Not long ago, I wrote a piece about Adrian Lyne’s nightmarish horror movie Jacob’s Ladder (1990), starring Tim Robbins. I thought, and continue to think, that it’s an uneven movie whose meandering, occasionally saccharine plot threads are balanced out by all of the shocking, phantasmagoric imagery. Well, imagine my surprise when I was paging through a book of photographs in my American Studies class the other day, and happened across the inspiration for one of the most unforgettable images in all of Jacob’s Ladder!
Some background: this class is called “Extraordinary Bodies in American Culture,” and we were examining the photography of Diane Arbus and Joel-Peter Witkin in relation to early 20th century freak shows. The photograph in question is Witkin’s Indulgences Man with No Legs from 1976, collected in Gods of Earth and Heaven. You can see more of Witkin’s work in this blog or this official gallery, but be warned: it’s very, very NSFW, and contains distorted, sexualized, and grotesquely posed images of disabled people and corpses.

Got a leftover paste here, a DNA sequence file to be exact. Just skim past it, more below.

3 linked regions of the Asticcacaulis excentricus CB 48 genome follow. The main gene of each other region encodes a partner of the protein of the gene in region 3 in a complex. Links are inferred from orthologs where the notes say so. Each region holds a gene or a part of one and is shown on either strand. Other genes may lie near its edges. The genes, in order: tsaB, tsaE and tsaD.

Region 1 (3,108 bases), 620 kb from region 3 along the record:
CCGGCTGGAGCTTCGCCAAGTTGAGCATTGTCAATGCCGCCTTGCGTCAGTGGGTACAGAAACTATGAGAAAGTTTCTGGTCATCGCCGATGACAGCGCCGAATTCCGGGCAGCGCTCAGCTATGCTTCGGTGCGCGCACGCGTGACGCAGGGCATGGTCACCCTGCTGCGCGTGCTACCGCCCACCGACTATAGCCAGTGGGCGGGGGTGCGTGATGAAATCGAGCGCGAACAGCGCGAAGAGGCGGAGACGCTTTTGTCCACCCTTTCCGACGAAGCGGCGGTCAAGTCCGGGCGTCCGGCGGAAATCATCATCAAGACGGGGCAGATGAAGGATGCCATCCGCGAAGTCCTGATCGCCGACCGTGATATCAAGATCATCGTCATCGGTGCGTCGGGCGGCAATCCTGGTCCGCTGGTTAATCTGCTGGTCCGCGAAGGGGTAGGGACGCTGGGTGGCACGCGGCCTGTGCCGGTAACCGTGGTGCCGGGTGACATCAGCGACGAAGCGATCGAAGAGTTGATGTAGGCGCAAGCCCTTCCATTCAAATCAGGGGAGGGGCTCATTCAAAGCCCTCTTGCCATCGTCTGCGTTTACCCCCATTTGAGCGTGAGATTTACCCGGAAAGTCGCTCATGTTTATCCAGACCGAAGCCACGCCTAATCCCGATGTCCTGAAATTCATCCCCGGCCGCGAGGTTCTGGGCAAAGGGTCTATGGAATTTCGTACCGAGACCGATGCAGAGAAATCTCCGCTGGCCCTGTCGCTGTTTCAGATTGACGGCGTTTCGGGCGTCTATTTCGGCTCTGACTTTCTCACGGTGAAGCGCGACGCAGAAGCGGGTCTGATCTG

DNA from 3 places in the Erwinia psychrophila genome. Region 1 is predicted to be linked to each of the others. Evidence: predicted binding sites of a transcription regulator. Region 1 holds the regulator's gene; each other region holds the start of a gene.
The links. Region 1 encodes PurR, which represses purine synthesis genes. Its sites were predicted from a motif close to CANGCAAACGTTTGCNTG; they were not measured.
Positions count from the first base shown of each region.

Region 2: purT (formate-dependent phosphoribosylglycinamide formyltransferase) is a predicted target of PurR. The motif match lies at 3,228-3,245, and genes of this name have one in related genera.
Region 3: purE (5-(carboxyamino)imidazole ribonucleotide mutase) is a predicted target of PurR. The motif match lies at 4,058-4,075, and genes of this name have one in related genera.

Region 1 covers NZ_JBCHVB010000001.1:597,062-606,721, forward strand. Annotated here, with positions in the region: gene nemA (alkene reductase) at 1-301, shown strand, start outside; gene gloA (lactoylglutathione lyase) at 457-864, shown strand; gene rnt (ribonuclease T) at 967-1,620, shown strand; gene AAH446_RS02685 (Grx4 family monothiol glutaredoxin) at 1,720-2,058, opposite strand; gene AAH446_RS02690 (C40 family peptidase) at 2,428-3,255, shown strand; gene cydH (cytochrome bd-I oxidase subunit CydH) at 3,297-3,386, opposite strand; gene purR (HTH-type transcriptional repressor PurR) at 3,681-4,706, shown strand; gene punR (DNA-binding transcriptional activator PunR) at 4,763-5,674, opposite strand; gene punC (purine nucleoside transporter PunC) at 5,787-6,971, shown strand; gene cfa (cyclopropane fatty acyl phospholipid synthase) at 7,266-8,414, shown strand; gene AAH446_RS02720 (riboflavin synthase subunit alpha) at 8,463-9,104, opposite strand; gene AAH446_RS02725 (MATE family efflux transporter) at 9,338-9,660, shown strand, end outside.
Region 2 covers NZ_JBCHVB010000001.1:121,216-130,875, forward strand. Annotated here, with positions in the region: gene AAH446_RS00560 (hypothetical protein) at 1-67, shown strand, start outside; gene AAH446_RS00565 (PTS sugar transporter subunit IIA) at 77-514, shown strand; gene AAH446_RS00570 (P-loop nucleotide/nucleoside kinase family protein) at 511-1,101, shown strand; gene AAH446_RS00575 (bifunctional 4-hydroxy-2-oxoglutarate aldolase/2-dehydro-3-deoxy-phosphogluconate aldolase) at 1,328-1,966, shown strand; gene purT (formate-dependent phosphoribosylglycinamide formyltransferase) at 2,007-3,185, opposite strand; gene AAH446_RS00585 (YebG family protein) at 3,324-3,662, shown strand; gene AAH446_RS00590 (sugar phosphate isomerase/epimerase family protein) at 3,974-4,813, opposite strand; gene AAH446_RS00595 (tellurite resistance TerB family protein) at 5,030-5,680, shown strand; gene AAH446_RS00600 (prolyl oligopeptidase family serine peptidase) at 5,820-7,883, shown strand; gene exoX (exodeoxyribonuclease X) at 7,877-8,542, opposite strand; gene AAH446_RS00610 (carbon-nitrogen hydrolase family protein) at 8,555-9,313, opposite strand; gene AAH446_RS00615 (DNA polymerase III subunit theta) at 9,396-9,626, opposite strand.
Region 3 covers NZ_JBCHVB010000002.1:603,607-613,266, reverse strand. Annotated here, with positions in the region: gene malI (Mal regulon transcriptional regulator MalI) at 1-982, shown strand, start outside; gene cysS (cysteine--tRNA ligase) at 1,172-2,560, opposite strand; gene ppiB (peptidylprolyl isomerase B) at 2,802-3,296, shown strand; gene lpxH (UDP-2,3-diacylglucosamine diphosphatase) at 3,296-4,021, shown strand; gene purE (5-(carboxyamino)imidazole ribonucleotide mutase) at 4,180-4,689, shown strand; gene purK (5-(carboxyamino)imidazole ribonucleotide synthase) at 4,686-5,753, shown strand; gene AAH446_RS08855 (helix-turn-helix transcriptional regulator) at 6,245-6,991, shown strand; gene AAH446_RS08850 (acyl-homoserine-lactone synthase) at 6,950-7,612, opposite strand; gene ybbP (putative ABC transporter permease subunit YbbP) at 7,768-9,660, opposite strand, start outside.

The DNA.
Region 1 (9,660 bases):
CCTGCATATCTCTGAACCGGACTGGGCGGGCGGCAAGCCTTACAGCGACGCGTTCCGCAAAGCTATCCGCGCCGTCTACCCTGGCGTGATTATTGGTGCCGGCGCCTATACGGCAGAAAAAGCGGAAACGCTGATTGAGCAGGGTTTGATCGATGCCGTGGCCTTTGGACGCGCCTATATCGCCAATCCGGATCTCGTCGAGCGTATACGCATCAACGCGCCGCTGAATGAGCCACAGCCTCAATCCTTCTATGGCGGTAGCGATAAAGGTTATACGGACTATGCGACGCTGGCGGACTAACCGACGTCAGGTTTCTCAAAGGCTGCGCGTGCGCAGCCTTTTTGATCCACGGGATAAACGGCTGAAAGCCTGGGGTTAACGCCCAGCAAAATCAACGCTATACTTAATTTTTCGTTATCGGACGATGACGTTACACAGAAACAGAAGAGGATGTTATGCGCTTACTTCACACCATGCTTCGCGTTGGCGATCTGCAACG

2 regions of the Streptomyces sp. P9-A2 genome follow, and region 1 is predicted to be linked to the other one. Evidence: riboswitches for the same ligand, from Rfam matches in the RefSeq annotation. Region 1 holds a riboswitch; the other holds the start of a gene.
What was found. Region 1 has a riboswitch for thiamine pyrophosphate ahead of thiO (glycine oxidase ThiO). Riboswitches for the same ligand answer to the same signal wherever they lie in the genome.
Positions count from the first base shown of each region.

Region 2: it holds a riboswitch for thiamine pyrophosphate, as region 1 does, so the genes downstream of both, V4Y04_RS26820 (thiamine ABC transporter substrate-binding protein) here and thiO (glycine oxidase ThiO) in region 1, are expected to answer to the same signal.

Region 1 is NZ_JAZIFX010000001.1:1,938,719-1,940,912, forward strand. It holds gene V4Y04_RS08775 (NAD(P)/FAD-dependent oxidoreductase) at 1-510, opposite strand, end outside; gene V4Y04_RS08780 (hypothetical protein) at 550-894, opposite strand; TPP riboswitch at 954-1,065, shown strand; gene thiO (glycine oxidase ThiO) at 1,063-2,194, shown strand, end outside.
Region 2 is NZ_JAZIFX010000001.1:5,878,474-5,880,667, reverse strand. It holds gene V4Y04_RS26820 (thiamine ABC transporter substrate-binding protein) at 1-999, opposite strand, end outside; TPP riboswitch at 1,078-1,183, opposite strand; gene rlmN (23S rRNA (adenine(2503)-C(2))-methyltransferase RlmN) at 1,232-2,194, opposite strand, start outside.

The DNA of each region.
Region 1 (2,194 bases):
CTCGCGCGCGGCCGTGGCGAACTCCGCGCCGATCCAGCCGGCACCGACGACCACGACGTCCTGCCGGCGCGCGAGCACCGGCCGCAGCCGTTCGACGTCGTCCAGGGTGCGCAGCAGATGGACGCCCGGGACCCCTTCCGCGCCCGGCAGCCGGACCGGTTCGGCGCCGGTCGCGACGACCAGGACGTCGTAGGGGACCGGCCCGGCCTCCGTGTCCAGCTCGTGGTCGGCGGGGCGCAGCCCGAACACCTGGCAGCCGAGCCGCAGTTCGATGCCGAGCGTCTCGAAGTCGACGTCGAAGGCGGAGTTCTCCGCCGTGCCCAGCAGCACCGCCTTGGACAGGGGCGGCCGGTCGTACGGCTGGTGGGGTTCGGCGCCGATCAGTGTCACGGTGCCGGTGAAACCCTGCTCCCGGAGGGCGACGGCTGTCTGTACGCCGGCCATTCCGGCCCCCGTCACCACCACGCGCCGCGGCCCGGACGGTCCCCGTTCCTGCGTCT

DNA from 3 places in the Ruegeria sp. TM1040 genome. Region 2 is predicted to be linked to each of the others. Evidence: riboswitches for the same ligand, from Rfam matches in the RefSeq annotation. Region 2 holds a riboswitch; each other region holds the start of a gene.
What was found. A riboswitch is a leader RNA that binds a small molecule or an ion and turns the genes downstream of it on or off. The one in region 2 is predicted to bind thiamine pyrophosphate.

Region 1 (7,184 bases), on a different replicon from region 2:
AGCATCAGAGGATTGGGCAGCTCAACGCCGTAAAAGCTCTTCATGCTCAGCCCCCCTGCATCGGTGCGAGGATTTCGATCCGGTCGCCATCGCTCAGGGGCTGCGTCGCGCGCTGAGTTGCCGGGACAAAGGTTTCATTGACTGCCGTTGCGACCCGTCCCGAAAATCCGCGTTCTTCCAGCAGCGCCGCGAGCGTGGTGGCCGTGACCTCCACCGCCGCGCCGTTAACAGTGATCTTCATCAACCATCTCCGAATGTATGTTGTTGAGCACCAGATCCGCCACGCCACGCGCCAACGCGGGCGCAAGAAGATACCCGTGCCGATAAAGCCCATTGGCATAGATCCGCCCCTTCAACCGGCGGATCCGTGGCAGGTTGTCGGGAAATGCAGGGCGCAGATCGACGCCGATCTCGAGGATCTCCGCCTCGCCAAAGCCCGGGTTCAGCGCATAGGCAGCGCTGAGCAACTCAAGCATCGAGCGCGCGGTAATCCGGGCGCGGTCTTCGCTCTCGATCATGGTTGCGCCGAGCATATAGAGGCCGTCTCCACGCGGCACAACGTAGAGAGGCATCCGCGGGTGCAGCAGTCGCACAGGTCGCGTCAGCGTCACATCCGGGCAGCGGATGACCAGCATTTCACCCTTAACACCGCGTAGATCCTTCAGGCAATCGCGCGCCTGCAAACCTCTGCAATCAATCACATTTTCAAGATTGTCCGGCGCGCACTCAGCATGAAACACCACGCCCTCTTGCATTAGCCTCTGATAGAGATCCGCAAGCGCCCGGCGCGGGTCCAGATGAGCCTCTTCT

Sexualizing and distorting human bodies was pretty much Witkin’s stock-in-trade. It’s easy, therefore, to see why he was such a major influence on Ladder‘s hyperkinetic demons. Although much of his work was done within the past 30-40 years, it’s often so grainy, blurry, and scratched-up that it looks older – as if consigned to some ahistorical netherworld. He casually mixes costumes, gestures, and backdrops in his photographs to evoke disparate sectors of life: a single Witkin photo can suggest BDSM practices, police brutality, Renaissance paintings, carnival sideshows, archaic medical technology, and more.
Certainly Indulgences conjures up numerous eras and activities with its ambiguous, faceless subject. It also raises countless questions, starting with “Why is his face covered?” When coupled with the raised, boxlike structure he’s sitting on, it reminds me of kidnappings – an uncomfortable association, and probably one that Witkin’s aiming for. It’s also very dehumanizing, and this is a consistent feature of Witkin’s work: his disabled subjects are invariably masked, veiled, or facing away from the camera. It feels like Witkin uses disability to facilitate an otherworldly atmosphere.
As much as I respect the bold, confrontational spirit of his artistry, I find this manipulation of human bodies extremely problematic. It’s especially revealing to look at Jacob’s Ladder, where similar distortion effects are used in conjunction with rapid-fire editing in order to code disability and facelessness as hellish and frightening. This intersection of popular cinema with very marginal photography could prove a useful avenue for further research into the relationship between disability and horror; till then, I think I’ll try to not look at Witkin’s shudder-inducing photographs.